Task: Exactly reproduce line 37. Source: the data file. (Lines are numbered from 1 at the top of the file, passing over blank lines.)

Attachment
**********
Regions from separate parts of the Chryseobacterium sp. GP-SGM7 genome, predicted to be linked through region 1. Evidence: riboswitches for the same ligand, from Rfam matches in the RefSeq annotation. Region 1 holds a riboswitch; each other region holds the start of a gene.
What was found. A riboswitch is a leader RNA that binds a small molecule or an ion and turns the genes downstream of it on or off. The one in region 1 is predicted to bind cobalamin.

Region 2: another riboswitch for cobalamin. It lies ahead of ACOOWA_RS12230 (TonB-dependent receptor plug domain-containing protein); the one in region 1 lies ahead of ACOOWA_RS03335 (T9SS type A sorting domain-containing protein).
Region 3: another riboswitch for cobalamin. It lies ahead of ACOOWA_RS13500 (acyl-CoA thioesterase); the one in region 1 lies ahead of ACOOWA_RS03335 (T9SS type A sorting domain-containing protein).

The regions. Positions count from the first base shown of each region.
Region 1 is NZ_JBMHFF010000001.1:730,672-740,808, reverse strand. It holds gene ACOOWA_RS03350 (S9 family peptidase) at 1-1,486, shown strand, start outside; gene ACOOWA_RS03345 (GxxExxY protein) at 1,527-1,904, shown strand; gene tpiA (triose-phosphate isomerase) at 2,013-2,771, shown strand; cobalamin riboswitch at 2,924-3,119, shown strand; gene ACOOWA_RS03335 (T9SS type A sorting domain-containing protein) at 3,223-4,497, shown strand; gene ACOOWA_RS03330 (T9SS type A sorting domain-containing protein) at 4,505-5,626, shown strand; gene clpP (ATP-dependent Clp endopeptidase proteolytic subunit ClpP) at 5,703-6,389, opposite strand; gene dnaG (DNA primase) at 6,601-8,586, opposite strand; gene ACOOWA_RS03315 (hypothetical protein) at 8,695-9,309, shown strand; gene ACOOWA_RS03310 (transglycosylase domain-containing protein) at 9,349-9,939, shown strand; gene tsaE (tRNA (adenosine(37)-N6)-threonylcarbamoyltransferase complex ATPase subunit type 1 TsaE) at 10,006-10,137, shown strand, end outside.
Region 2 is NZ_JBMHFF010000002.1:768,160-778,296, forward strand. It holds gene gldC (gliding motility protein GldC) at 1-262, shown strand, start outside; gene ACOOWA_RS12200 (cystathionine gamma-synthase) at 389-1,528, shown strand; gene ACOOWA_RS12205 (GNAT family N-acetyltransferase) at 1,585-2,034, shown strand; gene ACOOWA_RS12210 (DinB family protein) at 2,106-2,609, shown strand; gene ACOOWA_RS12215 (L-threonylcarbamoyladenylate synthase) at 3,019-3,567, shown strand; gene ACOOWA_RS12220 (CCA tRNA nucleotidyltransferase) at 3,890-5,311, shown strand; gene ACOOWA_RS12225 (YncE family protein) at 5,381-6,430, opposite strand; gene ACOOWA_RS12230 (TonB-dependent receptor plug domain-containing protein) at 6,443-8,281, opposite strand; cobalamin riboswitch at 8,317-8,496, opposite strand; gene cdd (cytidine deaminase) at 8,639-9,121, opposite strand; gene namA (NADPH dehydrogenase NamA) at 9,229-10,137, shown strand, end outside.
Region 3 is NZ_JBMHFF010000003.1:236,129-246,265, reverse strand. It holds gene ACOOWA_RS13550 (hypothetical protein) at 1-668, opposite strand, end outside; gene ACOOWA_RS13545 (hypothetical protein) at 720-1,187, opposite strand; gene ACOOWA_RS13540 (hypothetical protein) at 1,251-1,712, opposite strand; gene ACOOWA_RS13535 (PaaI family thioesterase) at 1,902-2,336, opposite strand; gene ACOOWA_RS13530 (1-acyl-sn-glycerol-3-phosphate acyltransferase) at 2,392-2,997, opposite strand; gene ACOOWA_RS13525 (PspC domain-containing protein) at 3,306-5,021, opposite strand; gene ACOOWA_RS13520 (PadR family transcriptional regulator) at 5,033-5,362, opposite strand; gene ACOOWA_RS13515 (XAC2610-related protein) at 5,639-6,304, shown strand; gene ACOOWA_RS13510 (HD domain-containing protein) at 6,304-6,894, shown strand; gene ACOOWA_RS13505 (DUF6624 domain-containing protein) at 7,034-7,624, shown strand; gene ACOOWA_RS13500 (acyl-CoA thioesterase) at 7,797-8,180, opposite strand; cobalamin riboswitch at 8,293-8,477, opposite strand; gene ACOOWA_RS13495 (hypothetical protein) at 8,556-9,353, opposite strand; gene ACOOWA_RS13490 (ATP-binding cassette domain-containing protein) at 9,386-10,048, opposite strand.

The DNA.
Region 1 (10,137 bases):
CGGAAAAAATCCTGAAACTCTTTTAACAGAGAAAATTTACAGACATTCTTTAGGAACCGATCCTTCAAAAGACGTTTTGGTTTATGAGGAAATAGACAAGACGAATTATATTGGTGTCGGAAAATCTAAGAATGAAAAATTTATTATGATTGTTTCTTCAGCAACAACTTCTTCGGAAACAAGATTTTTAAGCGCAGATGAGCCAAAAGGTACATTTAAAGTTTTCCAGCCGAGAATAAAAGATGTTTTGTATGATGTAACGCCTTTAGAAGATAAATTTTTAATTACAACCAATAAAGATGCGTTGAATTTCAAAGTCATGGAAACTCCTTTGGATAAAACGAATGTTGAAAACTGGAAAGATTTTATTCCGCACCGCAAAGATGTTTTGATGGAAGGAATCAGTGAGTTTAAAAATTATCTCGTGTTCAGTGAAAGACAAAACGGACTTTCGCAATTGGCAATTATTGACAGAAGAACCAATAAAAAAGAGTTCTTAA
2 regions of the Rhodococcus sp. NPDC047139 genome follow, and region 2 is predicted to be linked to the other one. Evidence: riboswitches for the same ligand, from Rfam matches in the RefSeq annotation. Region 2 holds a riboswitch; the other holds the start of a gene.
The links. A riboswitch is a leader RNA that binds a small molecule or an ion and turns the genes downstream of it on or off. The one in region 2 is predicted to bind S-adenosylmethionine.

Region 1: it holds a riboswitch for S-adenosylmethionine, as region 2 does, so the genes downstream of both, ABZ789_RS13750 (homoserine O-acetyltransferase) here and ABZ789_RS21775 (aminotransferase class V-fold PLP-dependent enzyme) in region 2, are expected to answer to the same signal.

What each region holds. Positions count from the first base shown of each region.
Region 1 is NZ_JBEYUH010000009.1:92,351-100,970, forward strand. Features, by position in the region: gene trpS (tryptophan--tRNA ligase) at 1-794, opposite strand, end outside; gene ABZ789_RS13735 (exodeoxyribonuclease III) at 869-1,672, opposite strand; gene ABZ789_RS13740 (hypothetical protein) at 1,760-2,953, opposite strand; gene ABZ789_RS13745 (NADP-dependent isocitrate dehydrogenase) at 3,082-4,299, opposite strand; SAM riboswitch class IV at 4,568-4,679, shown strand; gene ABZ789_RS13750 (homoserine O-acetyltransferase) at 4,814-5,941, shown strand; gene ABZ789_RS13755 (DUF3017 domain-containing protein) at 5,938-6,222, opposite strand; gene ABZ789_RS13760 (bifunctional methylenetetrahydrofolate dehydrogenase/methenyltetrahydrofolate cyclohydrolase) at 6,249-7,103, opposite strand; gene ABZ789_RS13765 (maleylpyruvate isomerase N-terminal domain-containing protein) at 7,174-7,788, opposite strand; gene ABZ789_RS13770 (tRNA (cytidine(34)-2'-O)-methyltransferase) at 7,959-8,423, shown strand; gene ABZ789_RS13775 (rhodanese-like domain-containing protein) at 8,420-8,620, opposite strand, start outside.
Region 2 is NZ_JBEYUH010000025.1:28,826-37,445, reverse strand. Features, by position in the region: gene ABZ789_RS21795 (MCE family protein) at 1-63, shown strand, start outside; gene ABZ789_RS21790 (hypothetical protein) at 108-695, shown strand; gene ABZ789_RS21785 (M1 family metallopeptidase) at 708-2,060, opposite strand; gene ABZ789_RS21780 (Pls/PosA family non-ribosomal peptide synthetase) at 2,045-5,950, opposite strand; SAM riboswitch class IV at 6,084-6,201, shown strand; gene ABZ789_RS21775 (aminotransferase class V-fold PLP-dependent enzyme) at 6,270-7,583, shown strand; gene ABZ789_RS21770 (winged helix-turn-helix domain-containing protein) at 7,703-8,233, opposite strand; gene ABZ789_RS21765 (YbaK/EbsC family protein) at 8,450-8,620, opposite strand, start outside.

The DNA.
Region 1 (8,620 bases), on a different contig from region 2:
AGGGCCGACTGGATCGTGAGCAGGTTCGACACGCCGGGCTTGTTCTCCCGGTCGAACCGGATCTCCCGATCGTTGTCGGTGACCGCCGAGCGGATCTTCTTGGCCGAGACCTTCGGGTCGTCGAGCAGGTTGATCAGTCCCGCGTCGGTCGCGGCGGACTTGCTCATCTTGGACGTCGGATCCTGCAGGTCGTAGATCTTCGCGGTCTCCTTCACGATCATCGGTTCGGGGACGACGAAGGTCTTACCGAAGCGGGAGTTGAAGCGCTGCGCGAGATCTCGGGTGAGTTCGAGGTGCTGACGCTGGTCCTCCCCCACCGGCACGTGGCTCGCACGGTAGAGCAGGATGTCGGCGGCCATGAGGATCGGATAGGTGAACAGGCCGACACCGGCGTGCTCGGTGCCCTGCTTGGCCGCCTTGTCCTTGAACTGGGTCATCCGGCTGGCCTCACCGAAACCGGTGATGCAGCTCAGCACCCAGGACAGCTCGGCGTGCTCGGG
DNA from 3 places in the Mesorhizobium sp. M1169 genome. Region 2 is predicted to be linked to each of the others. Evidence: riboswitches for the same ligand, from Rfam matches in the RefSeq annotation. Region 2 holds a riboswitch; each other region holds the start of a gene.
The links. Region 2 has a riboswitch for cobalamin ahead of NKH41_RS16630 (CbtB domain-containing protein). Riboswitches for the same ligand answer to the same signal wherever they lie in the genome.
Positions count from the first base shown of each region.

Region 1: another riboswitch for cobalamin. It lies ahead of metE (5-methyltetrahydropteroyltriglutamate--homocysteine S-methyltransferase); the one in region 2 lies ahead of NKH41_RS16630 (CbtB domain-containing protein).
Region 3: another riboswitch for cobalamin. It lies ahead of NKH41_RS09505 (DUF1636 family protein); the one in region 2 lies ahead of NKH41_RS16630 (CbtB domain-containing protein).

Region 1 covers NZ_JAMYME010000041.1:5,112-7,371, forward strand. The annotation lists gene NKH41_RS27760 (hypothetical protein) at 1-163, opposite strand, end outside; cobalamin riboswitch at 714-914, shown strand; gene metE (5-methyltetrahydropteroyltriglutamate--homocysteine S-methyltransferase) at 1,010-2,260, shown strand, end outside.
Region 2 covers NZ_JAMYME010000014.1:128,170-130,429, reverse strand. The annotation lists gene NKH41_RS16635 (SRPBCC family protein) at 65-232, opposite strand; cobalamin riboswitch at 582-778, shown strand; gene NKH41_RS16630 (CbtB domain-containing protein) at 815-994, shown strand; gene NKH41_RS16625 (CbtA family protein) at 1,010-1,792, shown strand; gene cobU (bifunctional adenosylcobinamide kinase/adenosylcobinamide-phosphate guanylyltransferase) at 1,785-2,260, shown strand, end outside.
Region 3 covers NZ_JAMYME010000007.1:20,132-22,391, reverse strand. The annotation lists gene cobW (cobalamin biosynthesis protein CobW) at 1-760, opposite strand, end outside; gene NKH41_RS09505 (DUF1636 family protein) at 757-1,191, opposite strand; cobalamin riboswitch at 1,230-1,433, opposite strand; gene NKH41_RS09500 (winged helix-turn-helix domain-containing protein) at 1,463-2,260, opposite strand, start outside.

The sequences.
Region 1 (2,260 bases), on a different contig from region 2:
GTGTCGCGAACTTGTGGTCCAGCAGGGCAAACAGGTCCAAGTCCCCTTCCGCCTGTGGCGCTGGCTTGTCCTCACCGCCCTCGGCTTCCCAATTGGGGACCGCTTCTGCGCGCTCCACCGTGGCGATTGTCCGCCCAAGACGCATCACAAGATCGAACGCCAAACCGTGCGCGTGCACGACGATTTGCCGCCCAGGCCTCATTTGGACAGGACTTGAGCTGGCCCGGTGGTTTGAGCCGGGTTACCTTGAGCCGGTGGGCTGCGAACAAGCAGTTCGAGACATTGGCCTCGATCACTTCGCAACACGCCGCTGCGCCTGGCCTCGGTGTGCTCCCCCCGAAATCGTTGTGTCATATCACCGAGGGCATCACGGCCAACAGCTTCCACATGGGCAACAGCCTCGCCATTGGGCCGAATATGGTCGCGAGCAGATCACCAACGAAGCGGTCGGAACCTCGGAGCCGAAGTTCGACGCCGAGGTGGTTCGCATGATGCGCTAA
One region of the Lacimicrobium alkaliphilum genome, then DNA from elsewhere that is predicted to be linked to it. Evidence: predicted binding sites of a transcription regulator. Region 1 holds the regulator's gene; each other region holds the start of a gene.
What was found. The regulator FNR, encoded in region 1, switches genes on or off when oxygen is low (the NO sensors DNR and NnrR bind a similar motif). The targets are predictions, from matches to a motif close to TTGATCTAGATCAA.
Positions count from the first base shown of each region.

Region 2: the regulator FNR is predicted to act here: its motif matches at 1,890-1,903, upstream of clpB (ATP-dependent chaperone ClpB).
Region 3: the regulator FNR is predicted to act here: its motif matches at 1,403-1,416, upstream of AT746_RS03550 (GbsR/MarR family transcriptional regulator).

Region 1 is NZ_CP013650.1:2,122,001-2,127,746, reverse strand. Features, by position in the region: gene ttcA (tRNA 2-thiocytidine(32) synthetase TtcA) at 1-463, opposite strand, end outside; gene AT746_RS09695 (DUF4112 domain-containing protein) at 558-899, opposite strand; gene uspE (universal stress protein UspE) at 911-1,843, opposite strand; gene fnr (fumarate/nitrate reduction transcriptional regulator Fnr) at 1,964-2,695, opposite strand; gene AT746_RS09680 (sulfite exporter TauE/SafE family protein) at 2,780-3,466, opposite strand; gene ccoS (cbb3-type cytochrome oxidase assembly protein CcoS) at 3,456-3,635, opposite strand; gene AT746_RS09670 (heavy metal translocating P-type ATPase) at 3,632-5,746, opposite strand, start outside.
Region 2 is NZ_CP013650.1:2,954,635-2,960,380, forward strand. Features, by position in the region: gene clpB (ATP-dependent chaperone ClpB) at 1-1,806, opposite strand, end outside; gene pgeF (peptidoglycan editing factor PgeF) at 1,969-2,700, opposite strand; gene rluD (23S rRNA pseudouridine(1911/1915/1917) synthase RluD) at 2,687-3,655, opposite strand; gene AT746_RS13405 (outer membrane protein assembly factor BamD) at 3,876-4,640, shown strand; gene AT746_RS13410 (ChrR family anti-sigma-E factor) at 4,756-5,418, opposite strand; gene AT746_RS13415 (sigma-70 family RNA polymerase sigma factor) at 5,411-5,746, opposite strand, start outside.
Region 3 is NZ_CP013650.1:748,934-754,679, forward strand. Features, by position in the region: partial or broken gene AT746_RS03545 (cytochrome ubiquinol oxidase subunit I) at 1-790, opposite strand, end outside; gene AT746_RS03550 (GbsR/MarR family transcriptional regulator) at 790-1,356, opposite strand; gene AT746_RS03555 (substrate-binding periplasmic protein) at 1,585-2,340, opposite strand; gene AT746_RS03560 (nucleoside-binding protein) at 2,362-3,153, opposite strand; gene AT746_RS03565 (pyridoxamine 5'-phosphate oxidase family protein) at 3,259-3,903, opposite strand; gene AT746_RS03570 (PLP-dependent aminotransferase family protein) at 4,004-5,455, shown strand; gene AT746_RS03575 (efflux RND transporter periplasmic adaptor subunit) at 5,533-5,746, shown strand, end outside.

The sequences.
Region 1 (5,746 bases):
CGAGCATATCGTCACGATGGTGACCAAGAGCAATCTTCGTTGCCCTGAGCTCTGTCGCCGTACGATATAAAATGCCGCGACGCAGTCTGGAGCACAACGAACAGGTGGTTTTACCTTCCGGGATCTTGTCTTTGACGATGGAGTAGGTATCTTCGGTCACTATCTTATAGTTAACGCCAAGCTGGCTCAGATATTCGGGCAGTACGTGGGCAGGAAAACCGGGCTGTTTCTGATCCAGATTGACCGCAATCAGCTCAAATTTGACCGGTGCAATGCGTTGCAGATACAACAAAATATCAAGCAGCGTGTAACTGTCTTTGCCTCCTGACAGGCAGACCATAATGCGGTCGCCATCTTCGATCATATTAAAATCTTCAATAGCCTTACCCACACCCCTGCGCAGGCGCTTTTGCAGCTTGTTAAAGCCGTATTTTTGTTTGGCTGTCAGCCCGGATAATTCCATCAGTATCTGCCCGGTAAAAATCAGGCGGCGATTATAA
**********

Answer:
Region 1 is NZ_CP013650.1:2,122,001-2,127,746, reverse strand. Features, by position in the region: gene ttcA (tRNA 2-thiocytidine(32) synthetase TtcA) at 1-463, opposite strand, end outside; gene AT746_RS09695 (DUF4112 domain-containing protein) at 558-899, opposite strand; gene uspE (universal stress protein UspE) at 911-1,843, opposite strand; gene fnr (fumarate/nitrate reduction transcriptional regulator Fnr) at 1,964-2,695, opposite strand; gene AT746_RS09680 (sulfite exporter TauE/SafE family protein) at 2,780-3,466, opposite strand; gene ccoS (cbb3-type cytochrome oxidase assembly protein CcoS) at 3,456-3,635, opposite strand; gene AT746_RS09670 (heavy metal translocating P-type ATPase) at 3,632-5,746, opposite strand, start outside.